Strategically located at the narrowest, northernmost point of Kassandra peninsula, Nea Potidea (pop. 1,500) is about 70km southeast of Thessaloniki. At this point Kassandra is just a neck of land 1,200 meters wide. A 45 meter-wide canal was dug across this neck of land, connecting Toroneaos Bay with the Gulf of Thermi, saving boats narrow enough to make the passage the more than 100-kilometer trip circumnavigating Kassandra. The canal has effectively turned Kassandra into an island. Its existence is first mentioned in writing by the ancient historian Strabo in the first century, AD, although it is several centuries older than even that ancient date.
Seafaring ancient Corinthians, in the 7th century, BC, seeking a place to found a colony, picked Nea Potidea's site, recognizing its critical location in controlling traffic on the Gulf of Thermi, Toroneaos Bay, and the land route down into Kassandra. Its patron was Poseidon, god of the sea, hence the name "Potidaea." The colony sent ships to help defend Athens from the Persians in the famous naval battle of Salamis, near Athens, in September of 480 BC. The following year Potidea sent troops to help fight the Persians at Plataea, 40km northwest of Athens, in the final and decisive battle of the Persian Wars, resulting in a Greek victory and the permanent expulsion of the Persian invaders from Greek soil. Potidea was the only Macedonian city to send troops.
After their defeat, the Persians, on their way back north, besieged Potidea unsuccessfully. This siege is mentioned in Herodotus, along with topographical descriptions of the town. After that Potidea became a member of the Athenian-led Delian League, an alliance of Greek city-states formed to prevent further Persian aggression. Potidea left the league at the outbreak of hostilities between Athens and Sparta during the Peloponnesian War, which earned her the hostility of Athens, and a two-year siege against her which ended in 429 BC with an Athenian victory. The Potideans were forced to leave their city-state with only the clothes they wore. The philosopher Socrates was a soldier for Athens during the siege.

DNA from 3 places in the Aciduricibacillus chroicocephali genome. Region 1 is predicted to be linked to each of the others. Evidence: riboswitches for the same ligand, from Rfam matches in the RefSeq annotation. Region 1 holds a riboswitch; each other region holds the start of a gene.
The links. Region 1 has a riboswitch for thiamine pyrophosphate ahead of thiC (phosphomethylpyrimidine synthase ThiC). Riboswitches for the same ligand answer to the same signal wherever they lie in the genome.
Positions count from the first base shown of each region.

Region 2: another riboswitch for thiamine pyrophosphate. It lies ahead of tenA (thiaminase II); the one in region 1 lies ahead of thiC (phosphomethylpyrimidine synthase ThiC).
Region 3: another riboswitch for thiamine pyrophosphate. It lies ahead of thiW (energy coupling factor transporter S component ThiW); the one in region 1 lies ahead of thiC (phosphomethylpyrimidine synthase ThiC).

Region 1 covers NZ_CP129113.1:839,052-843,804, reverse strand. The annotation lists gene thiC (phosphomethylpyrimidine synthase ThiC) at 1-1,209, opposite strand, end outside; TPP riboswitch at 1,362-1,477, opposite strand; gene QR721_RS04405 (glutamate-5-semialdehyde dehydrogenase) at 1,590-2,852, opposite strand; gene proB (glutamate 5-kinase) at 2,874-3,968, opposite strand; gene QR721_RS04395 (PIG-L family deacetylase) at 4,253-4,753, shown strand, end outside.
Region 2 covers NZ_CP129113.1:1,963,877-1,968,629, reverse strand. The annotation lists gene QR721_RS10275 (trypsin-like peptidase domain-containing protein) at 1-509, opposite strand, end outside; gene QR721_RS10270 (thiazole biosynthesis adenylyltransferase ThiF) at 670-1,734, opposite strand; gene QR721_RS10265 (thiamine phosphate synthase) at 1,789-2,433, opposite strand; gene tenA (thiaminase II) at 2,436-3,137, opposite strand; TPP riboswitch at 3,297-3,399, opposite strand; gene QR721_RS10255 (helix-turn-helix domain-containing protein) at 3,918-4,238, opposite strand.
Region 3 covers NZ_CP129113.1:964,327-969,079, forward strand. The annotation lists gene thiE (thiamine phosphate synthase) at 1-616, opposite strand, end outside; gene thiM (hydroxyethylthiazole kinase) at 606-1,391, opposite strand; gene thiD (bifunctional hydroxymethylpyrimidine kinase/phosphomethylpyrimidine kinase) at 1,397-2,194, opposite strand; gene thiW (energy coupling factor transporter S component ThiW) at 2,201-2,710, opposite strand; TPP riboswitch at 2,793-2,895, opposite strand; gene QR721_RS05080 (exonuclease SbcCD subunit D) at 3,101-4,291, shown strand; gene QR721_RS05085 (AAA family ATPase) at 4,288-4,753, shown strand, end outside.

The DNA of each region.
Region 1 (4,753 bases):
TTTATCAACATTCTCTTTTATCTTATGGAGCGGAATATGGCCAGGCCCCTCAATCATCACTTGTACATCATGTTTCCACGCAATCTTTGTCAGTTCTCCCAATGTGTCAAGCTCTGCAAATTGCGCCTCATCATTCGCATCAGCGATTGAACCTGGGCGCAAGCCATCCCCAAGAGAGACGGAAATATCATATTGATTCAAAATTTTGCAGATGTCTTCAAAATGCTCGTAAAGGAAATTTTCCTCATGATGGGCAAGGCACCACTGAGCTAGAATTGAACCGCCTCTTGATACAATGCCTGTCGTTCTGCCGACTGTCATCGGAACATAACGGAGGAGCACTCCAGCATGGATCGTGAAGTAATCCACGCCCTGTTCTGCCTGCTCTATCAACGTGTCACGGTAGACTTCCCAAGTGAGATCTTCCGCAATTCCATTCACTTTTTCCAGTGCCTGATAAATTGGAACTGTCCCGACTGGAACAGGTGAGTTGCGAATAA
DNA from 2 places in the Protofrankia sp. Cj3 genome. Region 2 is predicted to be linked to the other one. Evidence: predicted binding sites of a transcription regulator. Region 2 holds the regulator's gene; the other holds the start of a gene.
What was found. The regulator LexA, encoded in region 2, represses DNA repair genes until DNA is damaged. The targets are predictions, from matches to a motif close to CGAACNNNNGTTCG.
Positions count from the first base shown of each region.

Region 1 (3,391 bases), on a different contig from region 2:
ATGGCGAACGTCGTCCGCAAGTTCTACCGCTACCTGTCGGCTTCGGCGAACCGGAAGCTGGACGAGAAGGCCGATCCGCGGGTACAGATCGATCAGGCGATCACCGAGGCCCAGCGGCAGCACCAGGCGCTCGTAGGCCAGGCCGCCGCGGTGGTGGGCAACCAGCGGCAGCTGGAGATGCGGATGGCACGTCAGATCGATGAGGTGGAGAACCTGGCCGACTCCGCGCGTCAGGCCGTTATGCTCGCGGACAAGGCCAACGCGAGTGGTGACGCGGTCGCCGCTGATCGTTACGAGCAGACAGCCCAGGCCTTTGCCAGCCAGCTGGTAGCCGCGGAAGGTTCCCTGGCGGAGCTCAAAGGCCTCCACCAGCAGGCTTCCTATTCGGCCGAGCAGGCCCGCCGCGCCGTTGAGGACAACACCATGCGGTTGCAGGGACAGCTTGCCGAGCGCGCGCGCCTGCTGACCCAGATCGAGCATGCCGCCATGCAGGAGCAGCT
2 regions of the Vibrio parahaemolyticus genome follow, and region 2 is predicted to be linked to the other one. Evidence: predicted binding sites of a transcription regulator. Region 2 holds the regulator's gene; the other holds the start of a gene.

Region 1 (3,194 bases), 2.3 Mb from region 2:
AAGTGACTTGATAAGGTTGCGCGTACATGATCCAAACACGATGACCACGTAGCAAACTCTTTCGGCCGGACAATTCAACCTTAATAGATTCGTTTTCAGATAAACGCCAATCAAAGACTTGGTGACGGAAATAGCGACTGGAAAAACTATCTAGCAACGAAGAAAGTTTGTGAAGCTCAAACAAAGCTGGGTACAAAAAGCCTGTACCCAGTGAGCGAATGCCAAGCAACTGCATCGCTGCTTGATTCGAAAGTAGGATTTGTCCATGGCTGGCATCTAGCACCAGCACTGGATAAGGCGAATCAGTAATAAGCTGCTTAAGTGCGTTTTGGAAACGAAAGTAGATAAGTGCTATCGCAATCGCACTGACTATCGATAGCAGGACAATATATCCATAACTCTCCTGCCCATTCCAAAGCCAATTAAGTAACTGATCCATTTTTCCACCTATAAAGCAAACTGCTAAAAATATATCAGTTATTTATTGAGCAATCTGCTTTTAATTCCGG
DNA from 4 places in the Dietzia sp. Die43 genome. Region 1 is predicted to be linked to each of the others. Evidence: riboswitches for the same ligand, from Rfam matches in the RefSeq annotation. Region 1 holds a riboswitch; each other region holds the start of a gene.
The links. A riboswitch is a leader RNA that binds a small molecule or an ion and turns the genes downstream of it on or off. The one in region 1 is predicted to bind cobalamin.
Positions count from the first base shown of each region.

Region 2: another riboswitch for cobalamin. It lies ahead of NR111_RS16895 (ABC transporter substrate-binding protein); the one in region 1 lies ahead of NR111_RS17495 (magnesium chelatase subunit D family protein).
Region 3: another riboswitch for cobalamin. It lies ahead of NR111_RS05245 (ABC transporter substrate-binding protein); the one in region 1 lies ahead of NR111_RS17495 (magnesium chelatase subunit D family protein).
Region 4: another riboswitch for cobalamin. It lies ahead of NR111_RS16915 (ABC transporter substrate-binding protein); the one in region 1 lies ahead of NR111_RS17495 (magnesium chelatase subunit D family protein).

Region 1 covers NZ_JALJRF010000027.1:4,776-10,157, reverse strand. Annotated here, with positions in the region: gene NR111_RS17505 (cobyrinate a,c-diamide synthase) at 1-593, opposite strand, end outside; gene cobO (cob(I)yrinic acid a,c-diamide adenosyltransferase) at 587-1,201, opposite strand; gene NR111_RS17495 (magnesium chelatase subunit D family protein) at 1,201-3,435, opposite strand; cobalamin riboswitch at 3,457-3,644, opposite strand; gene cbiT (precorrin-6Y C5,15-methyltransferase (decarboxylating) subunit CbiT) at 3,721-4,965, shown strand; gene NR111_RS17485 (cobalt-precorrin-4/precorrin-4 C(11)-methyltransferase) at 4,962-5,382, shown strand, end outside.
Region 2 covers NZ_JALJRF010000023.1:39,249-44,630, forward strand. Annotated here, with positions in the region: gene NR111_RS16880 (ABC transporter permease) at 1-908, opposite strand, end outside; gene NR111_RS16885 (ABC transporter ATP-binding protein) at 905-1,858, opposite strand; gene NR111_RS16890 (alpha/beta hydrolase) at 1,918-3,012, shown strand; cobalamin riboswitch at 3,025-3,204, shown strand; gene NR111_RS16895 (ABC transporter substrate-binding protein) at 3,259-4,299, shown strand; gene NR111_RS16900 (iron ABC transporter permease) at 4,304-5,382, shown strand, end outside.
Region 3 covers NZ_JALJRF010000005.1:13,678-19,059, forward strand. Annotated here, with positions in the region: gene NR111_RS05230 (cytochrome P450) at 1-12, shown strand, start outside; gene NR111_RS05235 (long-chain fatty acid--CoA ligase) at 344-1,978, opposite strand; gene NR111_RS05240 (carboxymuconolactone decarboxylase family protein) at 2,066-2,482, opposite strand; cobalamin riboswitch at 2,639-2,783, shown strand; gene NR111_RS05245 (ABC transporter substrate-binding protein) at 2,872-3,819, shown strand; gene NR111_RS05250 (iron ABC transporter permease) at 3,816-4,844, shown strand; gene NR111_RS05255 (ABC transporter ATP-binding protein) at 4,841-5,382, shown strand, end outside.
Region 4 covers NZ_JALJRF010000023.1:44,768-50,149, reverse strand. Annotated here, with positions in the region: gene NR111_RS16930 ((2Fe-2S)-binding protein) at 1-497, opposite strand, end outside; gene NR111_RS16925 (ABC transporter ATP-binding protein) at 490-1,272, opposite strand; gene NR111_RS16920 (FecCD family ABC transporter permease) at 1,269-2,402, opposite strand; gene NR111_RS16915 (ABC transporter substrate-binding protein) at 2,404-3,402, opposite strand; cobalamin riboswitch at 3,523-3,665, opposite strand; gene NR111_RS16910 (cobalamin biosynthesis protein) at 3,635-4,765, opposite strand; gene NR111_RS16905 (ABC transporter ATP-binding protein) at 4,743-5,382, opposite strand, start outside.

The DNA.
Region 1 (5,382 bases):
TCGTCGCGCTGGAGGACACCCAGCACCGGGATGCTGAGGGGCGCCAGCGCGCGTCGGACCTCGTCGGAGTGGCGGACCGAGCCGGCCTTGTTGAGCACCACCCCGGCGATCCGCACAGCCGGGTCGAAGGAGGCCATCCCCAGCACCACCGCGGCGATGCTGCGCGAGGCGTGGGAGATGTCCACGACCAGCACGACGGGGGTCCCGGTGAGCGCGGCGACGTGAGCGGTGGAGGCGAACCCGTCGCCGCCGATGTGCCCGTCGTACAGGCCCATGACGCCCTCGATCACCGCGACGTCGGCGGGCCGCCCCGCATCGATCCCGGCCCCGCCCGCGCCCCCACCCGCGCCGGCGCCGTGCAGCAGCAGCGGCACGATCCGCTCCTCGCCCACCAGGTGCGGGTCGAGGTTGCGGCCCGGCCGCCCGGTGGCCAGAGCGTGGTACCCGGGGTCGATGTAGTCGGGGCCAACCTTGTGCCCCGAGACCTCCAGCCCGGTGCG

The Athenians resettled their own people at Potidaea, changing it from a Corinthian to an Athenian colony, which was conquered and razed by Philip II of Macedon in 357 BC. In 317 BC, Kassandros, successor king to Alexander in Macedon (and for whom Kassandra is named), rebuilt Potidea, re-named it Kassandreia, populated it with descendants of the original inhabitants, and dug the canal.
The Romans came, and developed the town, which became a Roman colony in 43 BC by virtue of many Roman soldiers retiring there, and was one of the few places in Macedonia minting its own currency.
In 540 AD it was destroyed by invading Huns, but almost as quickly rebuilt by the Byzantine Emperor Justinian (482-564 AD), who built a wall across the neck of land, commanding access to and from Kassandra. Remains of the fortifications, known as the Justinian Wall, are visible, especially at the western end of the canal.
The attack of the Huns did long-lasting damage, however, leading to a slow decline in the fortunes of Potidaea, culminating in it being deserted by the 14th century, AD. In 1407 extensive fortifications repairs were conducted in the re-populated city under the auspices of Byzantine ruler Ioannis VII Palaiologos, and in 1430 the Ottoman Turks took Potidea.